I found the setup delightful, and felt the writing steps up to the plate to match it. The movie kinda sparkles. It helps, I think, that it’s a grudging liking of two trapped people that grows into love. I think it would play worse with the traditional meet-love-lose-restore romcom pattern.

What’s ironic is that the story, by newbie Andy Siara, originally had no science fiction element. It was intended more along the lines of Leaving Las Vegas (a very powerful very hard to watch drama). It was only later developed into a take on Groundhog Day.

It’s also the first time out for director Max Barbakow. (Neither the director nor the writer have Wiki pages, yet.)

It’s not all that unusual for first-timers to deliver such impressive gems. (I even see it in baseball.) Part, no doubt, is youthful enthusiasm and not having had “impossible” ideas beaten out yet — youth lacks cynicism and doubt. Some is the focus of doing well on their First Big Chance. (There can also be what I call doing a Boston — those long-honed risen cream ideas.)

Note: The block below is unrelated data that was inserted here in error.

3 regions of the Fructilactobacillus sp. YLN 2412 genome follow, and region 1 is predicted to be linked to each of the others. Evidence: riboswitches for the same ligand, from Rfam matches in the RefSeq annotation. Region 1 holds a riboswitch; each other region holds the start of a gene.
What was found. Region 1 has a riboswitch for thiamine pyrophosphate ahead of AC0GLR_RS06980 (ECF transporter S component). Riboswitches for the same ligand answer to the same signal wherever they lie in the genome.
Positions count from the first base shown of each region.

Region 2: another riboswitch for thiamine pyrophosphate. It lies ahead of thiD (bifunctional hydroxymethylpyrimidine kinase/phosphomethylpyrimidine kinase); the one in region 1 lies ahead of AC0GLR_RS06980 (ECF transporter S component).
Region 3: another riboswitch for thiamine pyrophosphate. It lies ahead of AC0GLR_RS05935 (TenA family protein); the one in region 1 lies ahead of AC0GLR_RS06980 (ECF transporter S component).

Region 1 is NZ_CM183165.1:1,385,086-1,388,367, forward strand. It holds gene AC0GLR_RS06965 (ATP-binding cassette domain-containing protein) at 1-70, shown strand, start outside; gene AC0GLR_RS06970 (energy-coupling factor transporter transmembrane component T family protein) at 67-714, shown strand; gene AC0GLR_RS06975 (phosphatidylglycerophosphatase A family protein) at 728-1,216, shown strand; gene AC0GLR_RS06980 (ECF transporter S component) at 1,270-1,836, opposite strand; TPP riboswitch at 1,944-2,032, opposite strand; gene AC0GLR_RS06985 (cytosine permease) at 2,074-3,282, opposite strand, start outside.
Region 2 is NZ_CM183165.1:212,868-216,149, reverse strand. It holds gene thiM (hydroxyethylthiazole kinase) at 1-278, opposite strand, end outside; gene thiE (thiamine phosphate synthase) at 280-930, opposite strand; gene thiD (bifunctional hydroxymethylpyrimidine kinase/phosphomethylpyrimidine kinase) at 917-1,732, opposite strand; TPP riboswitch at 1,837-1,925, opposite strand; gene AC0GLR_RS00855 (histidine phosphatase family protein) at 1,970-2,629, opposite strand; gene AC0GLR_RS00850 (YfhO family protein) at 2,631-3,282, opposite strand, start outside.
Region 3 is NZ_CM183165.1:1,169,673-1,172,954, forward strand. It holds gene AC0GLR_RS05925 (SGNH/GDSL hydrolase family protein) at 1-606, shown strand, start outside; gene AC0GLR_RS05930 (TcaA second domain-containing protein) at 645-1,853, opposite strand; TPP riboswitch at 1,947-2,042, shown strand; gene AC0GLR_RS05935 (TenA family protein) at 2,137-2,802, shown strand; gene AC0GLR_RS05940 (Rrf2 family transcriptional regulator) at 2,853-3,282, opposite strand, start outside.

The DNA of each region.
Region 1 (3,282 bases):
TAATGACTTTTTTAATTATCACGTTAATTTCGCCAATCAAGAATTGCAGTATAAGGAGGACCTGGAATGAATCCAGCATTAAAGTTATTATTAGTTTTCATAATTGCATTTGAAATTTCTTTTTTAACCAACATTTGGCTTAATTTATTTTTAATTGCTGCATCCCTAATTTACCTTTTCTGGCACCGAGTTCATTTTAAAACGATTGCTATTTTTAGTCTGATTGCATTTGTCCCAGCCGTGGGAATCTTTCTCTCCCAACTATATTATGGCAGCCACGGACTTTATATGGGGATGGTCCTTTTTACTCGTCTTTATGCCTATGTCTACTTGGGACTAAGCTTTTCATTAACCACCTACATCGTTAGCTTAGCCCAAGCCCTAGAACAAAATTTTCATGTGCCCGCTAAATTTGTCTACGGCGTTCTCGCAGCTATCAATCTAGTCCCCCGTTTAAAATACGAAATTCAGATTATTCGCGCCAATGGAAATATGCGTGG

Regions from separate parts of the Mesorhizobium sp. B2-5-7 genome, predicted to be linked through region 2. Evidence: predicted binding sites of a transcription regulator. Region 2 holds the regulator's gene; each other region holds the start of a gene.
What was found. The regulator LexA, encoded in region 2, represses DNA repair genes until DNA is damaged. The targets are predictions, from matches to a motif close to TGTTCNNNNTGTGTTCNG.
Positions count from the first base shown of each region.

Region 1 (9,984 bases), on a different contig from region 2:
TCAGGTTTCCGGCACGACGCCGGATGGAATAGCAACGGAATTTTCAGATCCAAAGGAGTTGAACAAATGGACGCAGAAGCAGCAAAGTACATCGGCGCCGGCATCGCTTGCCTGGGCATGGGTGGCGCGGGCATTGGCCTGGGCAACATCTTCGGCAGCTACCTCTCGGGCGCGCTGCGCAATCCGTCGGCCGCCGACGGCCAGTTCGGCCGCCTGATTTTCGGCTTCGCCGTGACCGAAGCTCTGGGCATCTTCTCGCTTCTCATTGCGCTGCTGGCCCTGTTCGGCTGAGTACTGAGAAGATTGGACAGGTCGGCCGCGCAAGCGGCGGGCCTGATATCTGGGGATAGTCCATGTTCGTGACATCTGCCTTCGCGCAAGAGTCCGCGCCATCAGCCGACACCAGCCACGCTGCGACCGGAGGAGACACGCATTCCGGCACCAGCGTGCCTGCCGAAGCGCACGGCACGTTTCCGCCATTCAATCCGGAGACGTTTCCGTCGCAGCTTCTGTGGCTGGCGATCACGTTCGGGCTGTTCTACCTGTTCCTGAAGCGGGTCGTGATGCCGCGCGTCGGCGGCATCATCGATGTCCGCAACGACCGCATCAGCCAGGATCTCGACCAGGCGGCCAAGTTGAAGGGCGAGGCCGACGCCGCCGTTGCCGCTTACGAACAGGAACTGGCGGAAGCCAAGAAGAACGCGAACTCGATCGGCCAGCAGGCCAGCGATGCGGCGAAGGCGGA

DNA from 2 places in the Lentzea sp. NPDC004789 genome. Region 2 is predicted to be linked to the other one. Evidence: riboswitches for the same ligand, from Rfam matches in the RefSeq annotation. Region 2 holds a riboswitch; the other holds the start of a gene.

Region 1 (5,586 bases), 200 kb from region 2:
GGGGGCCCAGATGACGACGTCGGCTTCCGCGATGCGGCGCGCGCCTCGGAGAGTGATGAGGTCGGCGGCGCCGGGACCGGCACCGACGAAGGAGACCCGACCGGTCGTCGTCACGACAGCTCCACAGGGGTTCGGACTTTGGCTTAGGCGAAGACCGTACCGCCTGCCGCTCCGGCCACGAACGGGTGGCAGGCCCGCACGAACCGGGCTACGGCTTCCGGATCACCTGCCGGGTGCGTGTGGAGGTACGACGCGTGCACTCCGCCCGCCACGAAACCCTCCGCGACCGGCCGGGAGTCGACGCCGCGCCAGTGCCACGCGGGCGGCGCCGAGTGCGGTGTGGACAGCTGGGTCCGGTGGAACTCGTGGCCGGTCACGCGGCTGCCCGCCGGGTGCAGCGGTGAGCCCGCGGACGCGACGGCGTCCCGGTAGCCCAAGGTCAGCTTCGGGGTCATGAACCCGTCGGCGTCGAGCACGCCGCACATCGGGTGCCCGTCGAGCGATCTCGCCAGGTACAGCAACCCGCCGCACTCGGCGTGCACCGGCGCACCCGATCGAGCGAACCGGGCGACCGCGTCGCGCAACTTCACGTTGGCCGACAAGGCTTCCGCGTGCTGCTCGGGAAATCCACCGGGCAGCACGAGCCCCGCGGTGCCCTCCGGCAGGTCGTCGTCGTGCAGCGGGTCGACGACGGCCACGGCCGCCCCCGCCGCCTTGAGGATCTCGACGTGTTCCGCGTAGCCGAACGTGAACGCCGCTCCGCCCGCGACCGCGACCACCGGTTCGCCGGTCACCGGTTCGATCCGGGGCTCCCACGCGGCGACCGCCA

Whatever the case, this seems one of those times. (Sadly, they can have the effect of condemning to high expectations.)

§

The day that repeats is the day of a wedding held at a Palm Springs hotel.

Romantic lead A: Nyles (Adam Samberg), the disaffected boyfriend of bridesmaid Misty (Meredith Hagner). Romantic lead B: Sarah Wilder (Cristin Milioti), disaffected Maid-of-Honor and black sheep sister to the bride, Tala Anne (Camila Mendes).

One big difference from Groundhog Day is that we learn Nyles has been stuck in this day for a long time. A key conflict comes when Sarah learns Nyles has seduced her many times before she is caught in the loop. In fact, he has perfected an impromptu rescue speech that takes her off the hook when she is unexpectedly called upon to toast her sister.

(In retrospect, something of a refrigerator moment. What sister Maid-of-Honor doesn’t realize she’ll be called upon for a speech? Sarah is presented as a seriously disaffected black-sheep family disappointment, so it’s possible she’s that out of touch, but then one has to wonder why she’s the Maid-of-Honor. On the other hand, we learn that Sarah has good reason to be very distracted that day.)

It’s one of the times Nyles sweeps in with his perfect wedding speech (to the astonishment of his girlfriend who never heard him so eloquent), that Sarah gets trapped. They’ve wandered away from the party out to the desert for sex. But, while taking his clothes off, Nyles is shot in the back with an arrow.